The fields of wheat and flax stand higher than they normally would on this mid-September day. Anxious farmers who sweated through an arid summer now pray for two solid days of sun to dry out their crops so they can be harvested.
John Redmer, still able at age 90 to do a full day’s work on the combine, barely notices the raw wind laced with rain coming across the prairies and through a graveyard on the outskirts of town.
“Gee whiz, I know almost everyone here,” he remarks.
He points to the stone markers of his grandparents, all four part of the original homesteaders who built the town near the Canadian border. With a sweep of his hand, he identifies friends and family members, some who died of drowning or disease at an early age and others who lived to make Main Street a community beacon on Saturday night and fill the churches on Sunday morning.
But Main Street, along with the churches built around it, is dying in towns like Bowbells and thousands of similar rural communities across the United States. While the harvests grow ever greater due to technological advances, the laborers are fewer as machines do more of the work and small family farms give way to corporate farms.
And The United Methodist Church, which developed on the backs and souls of these Christians and still has an estimated 20,000 rural churches today — representing more than six in 10 of the denomination’s congregations — faces the challenge of how it will continue to minister to some of its most faithful members.
Many rural church leaders fear the denomination has decided to forsake them in favor of larger churches in growing suburbs. A survey of more than 1,000 rural congregations reveals concerns that national agencies ignore smaller churches, that district superintendents often assign them their least experienced clergy and that their churches will be the first to be sacrificed in a time of declining resources.
But to understand the rural church, vitality must be measured by more than numbers, rural church members say. Vitality also is written in the stories of people who endured lifetimes of hardship to build and maintain the faith. And it is proclaimed by their ancestors and their neighbors who need the church more than ever in a time when it has become one of the last vestiges of hope in many communities.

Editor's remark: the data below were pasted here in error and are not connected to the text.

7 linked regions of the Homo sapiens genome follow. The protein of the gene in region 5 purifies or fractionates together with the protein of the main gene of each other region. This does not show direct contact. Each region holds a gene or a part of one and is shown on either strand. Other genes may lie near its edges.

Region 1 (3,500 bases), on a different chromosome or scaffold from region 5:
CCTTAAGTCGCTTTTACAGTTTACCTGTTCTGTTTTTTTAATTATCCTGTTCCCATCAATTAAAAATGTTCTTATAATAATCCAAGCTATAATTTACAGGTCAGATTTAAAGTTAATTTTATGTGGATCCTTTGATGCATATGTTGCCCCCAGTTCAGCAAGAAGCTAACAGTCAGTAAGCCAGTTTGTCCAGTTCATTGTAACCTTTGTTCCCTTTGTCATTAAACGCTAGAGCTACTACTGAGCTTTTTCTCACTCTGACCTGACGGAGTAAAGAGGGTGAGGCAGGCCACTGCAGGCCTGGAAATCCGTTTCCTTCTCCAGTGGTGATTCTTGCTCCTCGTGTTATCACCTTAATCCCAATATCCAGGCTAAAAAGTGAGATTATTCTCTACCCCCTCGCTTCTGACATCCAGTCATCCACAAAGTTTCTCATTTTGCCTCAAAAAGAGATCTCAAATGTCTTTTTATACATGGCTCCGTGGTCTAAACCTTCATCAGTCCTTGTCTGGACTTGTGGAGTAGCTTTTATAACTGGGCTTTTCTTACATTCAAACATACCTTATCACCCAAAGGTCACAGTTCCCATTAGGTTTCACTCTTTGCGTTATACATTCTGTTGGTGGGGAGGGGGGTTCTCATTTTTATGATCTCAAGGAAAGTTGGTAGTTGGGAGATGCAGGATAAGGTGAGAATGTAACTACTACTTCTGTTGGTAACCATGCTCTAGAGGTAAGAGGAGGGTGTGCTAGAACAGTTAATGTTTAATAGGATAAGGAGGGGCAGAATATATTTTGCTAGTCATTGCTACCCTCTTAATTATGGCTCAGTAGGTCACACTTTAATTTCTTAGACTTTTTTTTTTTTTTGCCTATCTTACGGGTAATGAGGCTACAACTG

Reviving the kingdom in the rural church means being able to honor both the living and the dead.
Leaving the small ranch home that belonged to his grandfather, Russell Bott drives his pickup truck several miles to cover the 1,000 acres he farms.
Traveling over the rolling hills of grass and grain, Bott says he encounters God each day: "This is all what the good Lord made, just as it is."
What has changed is the economics of farming. As he drives along, Bott points out clumps of cottonwood and oak and elm trees, wind breaks that are all that remains of what used to be small family farms.
Decades ago, a farmer could make a living on 320 acres. Today, it takes at least 1,000 acres, and some farms are 10,000 acres or more. Small farms where large families once worked and took up a whole pew on Sunday have been replaced by corporate farms where itinerant laborers are hired.
The farm crisis and the steady exodus of businesses and jobs and young people to the cities and suburbs are taking an increasing toll. While the U.S. population steadily grows, half of the nation's 2,050 non-metropolitan counties lost population from 1998 to 2008, the government reports.
Once, United Methodist circuit riders and lay leaders followed homesteaders into nearly every small village in the United States. Today, that same energy is devoted to standing alongside their communities in a struggle for both survival and revival.
In a United Methodist Rural Fellowship Survey earlier this year, only 21 percent of ministry leaders spoke positively about the health of their community. And less than four in 10 had positive comments about the health of their congregation. The national survey of 946 rural ministry leaders was administered by United Methodist Communications.
"People in small towns have lost so much. They've lost the things that made them burgeoning communities. ... Their children in many cases have gone away. There's so much loss," says the Rev. Kathy Hammond, pastor of the United Methodist churches in Bowbells, Kenmare and Donnybrook. "And yet they hang on to that faith."
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